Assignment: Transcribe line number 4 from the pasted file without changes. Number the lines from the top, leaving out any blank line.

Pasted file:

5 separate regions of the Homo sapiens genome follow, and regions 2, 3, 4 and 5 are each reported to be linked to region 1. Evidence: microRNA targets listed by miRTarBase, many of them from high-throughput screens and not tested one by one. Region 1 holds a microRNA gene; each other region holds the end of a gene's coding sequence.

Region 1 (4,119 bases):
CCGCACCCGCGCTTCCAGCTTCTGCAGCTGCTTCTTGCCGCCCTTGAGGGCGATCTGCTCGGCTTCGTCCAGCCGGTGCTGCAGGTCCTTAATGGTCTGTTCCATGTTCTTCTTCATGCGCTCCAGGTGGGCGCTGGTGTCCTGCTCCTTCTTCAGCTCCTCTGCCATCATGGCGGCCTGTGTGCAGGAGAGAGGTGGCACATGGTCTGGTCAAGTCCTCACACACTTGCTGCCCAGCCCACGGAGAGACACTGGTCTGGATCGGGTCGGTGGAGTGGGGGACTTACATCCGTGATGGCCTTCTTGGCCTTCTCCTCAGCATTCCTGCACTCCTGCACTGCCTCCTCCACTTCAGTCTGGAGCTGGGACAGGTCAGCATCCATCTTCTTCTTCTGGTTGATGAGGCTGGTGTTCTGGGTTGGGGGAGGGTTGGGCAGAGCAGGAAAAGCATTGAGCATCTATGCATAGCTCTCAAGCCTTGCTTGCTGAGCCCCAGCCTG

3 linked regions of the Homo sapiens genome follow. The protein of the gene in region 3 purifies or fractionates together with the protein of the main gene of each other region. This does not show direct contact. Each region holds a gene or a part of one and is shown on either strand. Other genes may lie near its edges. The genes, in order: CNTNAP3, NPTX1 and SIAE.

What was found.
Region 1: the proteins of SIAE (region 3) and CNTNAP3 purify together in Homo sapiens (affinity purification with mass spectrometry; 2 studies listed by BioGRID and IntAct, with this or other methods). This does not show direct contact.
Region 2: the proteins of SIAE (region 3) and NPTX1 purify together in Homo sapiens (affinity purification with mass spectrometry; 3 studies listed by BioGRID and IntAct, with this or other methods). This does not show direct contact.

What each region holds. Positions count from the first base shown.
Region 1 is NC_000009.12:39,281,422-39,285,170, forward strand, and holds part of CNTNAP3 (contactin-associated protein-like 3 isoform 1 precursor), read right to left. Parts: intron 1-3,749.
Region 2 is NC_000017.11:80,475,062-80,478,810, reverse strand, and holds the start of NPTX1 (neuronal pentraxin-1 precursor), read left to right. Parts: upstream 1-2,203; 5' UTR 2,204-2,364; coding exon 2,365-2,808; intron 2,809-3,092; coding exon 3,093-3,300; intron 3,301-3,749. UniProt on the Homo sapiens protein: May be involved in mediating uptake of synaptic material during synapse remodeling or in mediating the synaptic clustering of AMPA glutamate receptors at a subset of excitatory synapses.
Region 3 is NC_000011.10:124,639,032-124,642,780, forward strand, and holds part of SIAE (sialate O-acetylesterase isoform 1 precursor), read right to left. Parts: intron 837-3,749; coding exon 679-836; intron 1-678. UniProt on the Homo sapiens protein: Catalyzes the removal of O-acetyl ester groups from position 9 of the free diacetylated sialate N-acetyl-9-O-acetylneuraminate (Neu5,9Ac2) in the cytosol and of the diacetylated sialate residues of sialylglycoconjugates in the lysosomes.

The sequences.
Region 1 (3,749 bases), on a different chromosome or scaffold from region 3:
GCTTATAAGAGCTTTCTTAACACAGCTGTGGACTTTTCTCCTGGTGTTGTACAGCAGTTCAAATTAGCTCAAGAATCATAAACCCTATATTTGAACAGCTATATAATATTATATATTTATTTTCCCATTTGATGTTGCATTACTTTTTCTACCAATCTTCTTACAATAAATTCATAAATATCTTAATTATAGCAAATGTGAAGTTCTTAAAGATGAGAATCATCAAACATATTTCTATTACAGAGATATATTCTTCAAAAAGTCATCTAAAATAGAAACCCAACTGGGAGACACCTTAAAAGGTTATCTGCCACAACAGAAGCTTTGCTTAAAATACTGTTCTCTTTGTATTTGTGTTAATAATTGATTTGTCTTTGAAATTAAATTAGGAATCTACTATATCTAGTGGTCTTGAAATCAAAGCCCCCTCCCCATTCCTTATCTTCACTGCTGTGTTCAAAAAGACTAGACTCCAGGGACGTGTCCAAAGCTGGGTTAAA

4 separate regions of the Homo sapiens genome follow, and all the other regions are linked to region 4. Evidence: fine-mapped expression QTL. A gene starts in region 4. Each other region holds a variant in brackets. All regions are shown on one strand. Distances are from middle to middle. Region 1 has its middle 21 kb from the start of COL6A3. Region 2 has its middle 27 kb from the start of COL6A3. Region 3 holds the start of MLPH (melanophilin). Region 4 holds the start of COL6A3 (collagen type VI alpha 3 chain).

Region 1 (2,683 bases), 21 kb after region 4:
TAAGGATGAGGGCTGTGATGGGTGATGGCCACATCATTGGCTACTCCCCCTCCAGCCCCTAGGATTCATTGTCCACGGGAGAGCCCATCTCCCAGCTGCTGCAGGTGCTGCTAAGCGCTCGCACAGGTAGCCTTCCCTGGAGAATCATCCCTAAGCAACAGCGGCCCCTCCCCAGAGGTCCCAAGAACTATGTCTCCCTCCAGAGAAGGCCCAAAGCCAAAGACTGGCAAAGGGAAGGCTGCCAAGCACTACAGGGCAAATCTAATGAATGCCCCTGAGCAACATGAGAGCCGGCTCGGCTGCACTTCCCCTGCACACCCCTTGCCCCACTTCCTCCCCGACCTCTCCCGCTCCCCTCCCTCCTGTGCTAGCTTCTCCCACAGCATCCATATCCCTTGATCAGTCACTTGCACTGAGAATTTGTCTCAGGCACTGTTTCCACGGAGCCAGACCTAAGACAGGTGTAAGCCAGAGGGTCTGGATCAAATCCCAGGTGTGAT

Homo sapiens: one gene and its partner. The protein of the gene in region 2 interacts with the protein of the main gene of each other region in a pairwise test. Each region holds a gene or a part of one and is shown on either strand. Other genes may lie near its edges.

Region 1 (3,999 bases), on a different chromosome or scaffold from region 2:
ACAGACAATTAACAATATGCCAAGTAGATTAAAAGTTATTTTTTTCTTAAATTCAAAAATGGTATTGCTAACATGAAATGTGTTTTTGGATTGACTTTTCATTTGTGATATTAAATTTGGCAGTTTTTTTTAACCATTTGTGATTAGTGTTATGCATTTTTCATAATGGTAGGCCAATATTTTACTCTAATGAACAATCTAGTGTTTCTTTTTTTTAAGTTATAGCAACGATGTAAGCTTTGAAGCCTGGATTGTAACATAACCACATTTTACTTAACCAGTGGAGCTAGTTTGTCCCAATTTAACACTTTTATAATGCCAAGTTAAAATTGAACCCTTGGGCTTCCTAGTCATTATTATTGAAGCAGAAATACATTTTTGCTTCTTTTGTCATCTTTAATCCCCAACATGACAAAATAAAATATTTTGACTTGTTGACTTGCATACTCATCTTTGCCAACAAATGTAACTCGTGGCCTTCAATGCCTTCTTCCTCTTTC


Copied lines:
3 linked regions of the Homo sapiens genome follow. The protein of the gene in region 3 purifies or fractionates together with the protein of the main gene of each other region. This does not show direct contact. Each region holds a gene or a part of one and is shown on either strand. Other genes may lie near its edges. The genes, in order: CNTNAP3, NPTX1 and SIAE.